U4RC 2013-2014 Winter Series Wrap-Up


Words: Jerry Tobin-U4RC
Photos: James C. Goad

Now that the dust has settled on the 2013-2014 U4RC Winter Series, it’s time for a final report. U4RC’s partnership with Axial Racing has again proven to be “the perfect fit”. U4RC racing is a blend of r/c rock crawler, short course style rock racing, with a twist of scale realism. Axial based rigs continued to be the dominating force in every U4RC series nationwide. This series again saw racers compete with everything from “out-of-the box” Axial RTR rigs to fully custom, purpose built, Axial based racing rigs. R/C rock racing is proving to be “the next big thing” throughout the r/c community.

The exciting r/c action was non-stop from the Season Opener in October, all the way to the Finals March 22nd 2014. The series championship battle in every U4RC class was highly contested from the sound of the buzzer in the first heat of the series, until the closing moments of the last Main at the Finals. This U4RC series again saw appearances from several high profile drivers and figures from all over the r/c industry and fullsize 1:1 racing. The list included current and past R/C Rock Crawling Champions, r/c pro-off road drivers, 1/5th scale pros, r/c world record holders and a handful of industry insiders, all getting in on the buzz, early. U4RC Racing has a class that will match and be fun for and every level of driving skill and experience that exists out there, from “newbies” through to “seasoned pros”.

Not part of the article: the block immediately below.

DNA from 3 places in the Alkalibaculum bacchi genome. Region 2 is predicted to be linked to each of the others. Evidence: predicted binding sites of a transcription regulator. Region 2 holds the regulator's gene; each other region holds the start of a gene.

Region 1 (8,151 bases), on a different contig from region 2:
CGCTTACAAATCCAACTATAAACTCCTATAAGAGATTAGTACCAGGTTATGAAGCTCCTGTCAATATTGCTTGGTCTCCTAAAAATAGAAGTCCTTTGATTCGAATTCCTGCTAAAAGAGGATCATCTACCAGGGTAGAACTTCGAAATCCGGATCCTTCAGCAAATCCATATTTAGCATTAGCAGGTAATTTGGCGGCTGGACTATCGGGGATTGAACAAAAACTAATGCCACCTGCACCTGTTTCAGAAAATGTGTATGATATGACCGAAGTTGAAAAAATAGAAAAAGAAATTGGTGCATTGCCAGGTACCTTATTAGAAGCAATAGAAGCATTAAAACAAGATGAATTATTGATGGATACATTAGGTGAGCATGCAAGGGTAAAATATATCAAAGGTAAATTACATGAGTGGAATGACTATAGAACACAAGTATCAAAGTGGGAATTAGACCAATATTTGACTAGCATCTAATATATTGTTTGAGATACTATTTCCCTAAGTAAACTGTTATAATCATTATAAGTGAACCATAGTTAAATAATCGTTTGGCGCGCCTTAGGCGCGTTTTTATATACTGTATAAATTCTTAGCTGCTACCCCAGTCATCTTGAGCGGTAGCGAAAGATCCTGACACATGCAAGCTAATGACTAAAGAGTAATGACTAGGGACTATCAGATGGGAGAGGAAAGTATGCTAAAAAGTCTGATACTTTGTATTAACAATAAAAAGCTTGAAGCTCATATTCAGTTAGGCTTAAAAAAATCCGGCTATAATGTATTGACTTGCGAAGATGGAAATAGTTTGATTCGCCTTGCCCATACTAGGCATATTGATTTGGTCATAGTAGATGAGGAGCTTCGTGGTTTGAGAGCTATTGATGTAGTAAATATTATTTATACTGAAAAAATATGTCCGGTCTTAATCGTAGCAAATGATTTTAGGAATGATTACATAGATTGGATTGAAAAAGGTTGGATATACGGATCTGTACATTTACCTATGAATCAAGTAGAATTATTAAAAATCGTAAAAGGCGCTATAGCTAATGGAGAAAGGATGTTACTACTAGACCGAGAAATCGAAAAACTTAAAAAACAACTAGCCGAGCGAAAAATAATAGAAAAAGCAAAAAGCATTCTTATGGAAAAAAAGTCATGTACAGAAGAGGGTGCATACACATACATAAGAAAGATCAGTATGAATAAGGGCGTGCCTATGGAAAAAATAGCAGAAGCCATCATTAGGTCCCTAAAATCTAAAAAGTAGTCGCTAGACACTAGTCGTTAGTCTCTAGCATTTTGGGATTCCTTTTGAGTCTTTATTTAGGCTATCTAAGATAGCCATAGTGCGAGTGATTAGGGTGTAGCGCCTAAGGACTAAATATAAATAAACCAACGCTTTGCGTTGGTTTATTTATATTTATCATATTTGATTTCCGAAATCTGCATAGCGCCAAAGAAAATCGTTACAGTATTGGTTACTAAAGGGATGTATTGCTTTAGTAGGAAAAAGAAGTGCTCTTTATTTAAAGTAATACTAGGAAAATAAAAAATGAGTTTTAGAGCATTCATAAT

1.9 Trail Class Series Champion Shad Patton took the series win with his lightly modified SCX10 Dingo. Trail class is another entry level class for 1.9 tire clad scale rigs. This class’s series championship went right down to the wire. Owners of Casey Currie J/K’s, G6 Jeep’s, Honcho’s, and all other SCX10’s typically run in this class. Axial Racing participated with some great driver giveaways of complete rigs for the 1.9 Trail class.

1.9 Trophy/Comp Class has seen a surge in Axial SCX10 based rigs during the last series. These rigs are fully custom, highly realistic and usually mimic full size 1:1 race rigs. Full metal chassis’, custom interiors, and stricter scale requirements are the backbone of the Trophy classes.